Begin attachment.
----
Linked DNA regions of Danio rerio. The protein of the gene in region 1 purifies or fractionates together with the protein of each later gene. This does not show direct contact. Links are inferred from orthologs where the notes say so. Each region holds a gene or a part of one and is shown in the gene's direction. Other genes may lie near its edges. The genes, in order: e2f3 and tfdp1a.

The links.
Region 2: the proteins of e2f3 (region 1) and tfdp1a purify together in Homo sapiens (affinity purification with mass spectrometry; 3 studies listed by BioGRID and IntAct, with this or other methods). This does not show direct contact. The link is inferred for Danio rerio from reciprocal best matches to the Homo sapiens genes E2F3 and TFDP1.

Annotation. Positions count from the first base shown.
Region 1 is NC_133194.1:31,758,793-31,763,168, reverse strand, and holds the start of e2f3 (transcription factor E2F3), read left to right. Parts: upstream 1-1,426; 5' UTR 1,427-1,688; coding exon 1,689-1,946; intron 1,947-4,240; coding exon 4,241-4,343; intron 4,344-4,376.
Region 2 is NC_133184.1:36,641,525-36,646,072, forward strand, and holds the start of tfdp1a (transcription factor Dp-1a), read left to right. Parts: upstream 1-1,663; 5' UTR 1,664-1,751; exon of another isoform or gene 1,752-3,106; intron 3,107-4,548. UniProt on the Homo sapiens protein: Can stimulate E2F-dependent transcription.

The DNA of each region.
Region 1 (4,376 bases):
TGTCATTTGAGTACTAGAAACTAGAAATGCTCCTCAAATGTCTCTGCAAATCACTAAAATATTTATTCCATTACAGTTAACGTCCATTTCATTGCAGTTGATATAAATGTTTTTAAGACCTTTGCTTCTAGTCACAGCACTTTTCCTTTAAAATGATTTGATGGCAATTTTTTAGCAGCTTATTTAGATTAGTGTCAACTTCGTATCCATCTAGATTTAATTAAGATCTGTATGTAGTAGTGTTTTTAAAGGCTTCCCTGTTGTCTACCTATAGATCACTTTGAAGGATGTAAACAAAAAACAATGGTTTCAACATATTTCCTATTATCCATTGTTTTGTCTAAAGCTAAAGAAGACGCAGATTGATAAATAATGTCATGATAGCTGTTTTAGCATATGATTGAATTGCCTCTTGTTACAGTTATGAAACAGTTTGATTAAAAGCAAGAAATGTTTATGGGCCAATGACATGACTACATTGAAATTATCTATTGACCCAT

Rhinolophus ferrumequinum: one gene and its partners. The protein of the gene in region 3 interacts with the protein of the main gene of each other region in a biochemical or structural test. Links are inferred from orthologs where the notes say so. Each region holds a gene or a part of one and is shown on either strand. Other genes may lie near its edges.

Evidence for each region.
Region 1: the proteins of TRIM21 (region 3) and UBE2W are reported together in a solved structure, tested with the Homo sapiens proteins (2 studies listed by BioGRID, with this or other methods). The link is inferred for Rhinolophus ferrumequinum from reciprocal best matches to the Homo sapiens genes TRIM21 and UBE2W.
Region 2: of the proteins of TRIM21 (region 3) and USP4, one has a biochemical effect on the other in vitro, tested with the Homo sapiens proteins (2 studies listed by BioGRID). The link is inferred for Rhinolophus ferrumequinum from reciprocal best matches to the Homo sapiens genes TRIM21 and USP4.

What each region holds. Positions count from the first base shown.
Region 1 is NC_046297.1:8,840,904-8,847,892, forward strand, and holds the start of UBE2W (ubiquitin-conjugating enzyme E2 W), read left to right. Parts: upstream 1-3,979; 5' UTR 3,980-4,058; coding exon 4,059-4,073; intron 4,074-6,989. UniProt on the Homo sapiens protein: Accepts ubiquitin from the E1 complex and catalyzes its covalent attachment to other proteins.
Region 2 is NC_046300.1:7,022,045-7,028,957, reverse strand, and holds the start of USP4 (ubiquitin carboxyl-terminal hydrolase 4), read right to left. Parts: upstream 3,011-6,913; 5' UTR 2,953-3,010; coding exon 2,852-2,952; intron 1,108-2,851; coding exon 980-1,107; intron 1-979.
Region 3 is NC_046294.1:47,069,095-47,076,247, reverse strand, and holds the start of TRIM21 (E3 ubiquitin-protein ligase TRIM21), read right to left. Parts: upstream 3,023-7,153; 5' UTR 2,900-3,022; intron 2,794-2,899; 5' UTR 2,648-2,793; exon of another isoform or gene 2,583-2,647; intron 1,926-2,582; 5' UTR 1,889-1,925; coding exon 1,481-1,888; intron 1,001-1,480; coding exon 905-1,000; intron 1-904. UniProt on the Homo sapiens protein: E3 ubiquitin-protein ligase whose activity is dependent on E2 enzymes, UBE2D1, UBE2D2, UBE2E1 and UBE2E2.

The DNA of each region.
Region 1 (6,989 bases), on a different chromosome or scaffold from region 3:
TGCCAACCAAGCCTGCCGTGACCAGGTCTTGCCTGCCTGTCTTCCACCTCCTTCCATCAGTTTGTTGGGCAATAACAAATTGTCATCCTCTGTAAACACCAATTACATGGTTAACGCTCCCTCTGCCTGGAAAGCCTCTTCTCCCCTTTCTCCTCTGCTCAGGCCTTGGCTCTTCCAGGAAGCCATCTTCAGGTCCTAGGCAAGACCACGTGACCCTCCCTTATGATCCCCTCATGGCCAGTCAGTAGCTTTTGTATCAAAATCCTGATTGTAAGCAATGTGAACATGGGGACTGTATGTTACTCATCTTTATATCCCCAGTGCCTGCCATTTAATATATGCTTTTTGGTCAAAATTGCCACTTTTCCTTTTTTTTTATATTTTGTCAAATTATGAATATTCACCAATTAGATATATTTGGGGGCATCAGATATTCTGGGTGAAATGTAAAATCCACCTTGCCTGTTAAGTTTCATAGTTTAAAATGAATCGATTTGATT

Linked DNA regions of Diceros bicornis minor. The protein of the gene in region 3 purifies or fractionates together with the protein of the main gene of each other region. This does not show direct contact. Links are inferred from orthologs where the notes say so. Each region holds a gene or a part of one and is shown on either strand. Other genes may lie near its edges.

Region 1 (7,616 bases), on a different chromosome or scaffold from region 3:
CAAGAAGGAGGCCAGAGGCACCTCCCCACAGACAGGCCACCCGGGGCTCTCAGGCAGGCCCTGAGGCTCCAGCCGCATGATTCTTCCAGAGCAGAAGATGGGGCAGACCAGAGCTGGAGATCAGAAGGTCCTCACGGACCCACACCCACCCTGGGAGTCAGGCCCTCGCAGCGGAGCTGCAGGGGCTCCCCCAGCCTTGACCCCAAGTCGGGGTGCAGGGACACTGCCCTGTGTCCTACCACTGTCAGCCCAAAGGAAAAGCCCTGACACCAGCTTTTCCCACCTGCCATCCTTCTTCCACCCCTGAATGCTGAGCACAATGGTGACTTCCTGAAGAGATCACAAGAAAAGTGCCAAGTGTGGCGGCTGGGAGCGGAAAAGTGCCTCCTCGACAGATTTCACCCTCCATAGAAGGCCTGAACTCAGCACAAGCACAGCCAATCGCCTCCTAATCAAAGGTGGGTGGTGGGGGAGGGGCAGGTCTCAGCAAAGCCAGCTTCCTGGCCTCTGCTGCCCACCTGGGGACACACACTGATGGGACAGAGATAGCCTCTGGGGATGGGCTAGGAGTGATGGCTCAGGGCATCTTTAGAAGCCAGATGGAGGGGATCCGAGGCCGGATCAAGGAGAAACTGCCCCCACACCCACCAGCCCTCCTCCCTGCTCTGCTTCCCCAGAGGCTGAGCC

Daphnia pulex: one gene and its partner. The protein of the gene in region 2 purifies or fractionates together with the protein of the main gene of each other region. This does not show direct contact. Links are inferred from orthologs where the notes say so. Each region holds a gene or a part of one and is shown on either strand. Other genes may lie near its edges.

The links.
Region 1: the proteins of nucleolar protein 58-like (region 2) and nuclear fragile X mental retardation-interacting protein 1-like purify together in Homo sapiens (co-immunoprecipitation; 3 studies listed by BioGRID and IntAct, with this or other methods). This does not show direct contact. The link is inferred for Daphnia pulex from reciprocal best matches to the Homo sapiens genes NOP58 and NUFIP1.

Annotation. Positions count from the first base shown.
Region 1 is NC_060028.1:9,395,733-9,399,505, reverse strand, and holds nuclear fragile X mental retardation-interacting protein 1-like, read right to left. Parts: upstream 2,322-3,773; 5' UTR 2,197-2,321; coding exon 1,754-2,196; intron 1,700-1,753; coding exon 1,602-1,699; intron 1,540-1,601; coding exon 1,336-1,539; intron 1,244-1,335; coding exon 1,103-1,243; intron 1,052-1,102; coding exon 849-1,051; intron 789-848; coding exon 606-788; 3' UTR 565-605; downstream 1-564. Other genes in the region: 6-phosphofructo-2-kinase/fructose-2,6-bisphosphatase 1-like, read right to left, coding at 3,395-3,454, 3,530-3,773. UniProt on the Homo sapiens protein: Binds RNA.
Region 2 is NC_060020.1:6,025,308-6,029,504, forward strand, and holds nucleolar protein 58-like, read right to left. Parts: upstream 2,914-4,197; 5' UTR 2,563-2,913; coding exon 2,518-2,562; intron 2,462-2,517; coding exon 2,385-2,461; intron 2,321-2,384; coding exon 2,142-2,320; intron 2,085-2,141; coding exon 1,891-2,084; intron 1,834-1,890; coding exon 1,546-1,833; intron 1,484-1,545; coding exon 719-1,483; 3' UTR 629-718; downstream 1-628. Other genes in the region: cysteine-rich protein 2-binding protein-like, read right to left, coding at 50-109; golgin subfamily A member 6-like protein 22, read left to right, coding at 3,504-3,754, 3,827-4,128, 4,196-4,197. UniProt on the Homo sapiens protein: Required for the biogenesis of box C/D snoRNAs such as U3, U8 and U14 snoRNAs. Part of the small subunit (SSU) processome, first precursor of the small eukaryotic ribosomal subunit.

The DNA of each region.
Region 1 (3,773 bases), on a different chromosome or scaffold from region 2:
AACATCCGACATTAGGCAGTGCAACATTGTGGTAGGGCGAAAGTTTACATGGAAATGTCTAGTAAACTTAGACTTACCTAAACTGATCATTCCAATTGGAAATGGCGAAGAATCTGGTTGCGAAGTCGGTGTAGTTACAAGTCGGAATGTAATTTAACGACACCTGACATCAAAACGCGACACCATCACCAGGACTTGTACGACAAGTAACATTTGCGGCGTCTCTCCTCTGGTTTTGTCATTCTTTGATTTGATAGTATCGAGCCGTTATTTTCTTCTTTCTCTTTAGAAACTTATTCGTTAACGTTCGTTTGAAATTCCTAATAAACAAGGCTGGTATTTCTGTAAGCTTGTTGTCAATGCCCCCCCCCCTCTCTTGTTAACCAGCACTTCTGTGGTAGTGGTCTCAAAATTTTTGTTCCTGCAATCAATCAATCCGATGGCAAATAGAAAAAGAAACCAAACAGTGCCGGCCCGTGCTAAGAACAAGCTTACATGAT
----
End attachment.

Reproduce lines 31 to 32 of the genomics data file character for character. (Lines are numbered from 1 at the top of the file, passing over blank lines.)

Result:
Region 1 (3,773 bases), on a different chromosome or scaffold from region 2:
AACATCCGACATTAGGCAGTGCAACATTGTGGTAGGGCGAAAGTTTACATGGAAATGTCTAGTAAACTTAGACTTACCTAAACTGATCATTCCAATTGGAAATGGCGAAGAATCTGGTTGCGAAGTCGGTGTAGTTACAAGTCGGAATGTAATTTAACGACACCTGACATCAAAACGCGACACCATCACCAGGACTTGTACGACAAGTAACATTTGCGGCGTCTCTCCTCTGGTTTTGTCATTCTTTGATTTGATAGTATCGAGCCGTTATTTTCTTCTTTCTCTTTAGAAACTTATTCGTTAACGTTCGTTTGAAATTCCTAATAAACAAGGCTGGTATTTCTGTAAGCTTGTTGTCAATGCCCCCCCCCCTCTCTTGTTAACCAGCACTTCTGTGGTAGTGGTCTCAAAATTTTTGTTCCTGCAATCAATCAATCCGATGGCAAATAGAAAAAGAAACCAAACAGTGCCGGCCCGTGCTAAGAACAAGCTTACATGAT